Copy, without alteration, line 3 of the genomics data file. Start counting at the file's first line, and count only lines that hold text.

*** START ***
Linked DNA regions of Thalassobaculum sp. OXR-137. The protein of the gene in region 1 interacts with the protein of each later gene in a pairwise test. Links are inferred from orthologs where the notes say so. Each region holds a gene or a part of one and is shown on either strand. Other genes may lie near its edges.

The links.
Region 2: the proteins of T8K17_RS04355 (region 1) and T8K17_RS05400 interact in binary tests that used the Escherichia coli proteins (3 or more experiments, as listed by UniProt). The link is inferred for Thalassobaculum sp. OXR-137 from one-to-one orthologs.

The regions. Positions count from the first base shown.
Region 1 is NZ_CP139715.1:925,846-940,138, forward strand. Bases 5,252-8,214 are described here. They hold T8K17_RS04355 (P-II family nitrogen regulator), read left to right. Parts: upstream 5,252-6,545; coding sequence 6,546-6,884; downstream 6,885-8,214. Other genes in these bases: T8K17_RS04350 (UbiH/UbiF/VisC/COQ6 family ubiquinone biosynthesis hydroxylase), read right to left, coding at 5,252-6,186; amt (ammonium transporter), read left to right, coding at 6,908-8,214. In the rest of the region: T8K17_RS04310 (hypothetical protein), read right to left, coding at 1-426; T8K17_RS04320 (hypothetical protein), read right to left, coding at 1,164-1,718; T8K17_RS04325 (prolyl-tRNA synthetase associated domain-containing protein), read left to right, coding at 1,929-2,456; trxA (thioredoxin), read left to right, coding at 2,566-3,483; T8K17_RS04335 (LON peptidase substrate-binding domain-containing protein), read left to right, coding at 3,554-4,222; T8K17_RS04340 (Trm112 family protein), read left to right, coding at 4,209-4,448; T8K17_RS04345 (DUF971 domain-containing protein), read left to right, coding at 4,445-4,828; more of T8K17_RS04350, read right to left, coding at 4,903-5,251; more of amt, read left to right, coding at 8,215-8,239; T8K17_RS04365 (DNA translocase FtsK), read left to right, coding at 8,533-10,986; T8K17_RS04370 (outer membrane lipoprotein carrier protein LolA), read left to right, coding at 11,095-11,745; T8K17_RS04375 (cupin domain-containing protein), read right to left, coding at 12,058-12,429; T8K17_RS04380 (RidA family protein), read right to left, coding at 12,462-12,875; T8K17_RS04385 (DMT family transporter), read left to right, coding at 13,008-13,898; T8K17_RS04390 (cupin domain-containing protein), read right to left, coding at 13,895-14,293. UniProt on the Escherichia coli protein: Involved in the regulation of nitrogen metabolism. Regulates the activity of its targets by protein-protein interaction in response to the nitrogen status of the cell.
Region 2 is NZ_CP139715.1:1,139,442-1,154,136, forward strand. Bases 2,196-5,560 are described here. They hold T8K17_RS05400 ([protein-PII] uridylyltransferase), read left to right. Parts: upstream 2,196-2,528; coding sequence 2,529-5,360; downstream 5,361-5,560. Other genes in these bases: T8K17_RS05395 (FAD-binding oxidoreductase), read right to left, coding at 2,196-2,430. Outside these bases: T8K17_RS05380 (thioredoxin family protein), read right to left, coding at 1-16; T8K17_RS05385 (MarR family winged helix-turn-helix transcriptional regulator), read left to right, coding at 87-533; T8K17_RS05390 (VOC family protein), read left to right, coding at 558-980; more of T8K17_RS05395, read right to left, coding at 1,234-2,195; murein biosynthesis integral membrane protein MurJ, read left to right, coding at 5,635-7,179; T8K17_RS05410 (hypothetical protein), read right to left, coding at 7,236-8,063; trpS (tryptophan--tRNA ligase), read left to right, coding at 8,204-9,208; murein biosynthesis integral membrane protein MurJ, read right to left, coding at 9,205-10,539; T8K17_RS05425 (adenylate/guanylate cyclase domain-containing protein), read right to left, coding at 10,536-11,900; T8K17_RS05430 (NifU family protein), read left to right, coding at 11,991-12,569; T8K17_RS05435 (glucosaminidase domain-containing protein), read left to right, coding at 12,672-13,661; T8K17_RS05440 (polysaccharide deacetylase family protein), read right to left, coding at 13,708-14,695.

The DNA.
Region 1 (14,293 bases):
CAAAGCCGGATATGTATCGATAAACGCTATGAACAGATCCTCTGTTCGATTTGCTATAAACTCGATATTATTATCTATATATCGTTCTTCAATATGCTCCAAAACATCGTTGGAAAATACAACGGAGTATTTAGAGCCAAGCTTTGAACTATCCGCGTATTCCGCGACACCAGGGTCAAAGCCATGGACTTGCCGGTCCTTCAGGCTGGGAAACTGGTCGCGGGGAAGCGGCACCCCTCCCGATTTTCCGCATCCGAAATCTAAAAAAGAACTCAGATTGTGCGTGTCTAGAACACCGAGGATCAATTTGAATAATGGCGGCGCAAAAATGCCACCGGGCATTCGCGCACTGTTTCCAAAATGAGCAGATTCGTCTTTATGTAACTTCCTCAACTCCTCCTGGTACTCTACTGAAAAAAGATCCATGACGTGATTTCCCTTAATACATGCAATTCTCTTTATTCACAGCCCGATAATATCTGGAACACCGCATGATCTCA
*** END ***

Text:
Region 2: the proteins of T8K17_RS04355 (region 1) and T8K17_RS05400 interact in binary tests that used the Escherichia coli proteins (3 or more experiments, as listed by UniProt). The link is inferred for Thalassobaculum sp. OXR-137 from one-to-one orthologs.